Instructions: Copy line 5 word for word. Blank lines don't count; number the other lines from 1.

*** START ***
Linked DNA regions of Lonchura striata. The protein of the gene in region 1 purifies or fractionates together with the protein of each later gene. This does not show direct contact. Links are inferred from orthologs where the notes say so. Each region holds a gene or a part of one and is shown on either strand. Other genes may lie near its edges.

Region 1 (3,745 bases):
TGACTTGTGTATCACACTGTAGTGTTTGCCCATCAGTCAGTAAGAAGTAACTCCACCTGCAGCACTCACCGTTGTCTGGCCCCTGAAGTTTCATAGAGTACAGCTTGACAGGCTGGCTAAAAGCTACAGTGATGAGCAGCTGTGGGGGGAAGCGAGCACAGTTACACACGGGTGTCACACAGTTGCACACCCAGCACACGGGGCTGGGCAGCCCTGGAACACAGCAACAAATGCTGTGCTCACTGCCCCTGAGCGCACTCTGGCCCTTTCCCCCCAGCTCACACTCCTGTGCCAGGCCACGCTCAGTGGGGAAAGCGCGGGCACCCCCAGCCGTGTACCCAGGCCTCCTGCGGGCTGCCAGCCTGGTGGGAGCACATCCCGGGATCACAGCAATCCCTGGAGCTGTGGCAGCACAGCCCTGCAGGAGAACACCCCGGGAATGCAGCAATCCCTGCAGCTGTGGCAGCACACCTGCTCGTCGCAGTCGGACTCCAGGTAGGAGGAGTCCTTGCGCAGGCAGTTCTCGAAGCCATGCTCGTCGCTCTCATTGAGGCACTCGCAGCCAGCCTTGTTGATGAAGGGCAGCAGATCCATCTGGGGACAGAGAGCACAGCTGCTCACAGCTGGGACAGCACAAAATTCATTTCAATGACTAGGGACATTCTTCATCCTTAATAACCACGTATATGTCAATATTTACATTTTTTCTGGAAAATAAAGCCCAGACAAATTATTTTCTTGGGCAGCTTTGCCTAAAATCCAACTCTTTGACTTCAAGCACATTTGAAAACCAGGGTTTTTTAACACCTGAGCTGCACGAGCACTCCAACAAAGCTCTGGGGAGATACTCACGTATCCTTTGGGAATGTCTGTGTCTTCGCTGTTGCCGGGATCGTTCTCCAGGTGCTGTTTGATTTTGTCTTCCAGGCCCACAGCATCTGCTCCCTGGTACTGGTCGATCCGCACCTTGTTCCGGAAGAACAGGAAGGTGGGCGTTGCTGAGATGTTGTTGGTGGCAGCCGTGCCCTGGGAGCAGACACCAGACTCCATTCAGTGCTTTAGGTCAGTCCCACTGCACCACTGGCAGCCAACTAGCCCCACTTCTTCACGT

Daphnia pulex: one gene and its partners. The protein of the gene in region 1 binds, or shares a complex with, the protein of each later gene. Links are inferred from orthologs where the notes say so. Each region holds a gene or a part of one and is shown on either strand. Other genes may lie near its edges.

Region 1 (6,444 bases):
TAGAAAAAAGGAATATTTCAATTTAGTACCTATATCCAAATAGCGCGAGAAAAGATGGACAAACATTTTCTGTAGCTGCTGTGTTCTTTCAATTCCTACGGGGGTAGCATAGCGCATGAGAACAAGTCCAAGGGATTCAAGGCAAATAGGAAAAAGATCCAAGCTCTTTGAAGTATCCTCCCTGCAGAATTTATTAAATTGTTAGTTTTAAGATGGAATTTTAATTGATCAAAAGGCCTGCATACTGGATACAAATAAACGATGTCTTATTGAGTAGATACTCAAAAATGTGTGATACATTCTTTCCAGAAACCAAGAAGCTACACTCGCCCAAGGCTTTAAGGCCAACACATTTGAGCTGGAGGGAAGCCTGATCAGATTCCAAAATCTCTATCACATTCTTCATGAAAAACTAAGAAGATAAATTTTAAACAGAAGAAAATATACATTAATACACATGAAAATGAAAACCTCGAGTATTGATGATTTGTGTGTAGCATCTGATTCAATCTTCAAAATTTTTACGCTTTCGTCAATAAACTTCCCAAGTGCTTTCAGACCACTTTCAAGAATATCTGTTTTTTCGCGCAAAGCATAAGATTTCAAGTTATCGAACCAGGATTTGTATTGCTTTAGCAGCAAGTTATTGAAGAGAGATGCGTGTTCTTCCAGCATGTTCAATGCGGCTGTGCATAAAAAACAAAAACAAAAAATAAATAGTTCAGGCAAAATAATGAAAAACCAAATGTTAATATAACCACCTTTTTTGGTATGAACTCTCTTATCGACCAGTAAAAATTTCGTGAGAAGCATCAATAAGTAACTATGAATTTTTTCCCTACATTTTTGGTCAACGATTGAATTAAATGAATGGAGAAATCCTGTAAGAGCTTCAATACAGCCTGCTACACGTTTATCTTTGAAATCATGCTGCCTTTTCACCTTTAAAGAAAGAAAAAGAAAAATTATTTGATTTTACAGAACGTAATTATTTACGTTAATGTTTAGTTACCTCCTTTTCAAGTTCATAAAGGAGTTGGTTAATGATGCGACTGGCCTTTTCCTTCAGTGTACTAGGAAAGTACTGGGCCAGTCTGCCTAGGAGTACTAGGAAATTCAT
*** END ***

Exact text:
Region 1 (6,444 bases):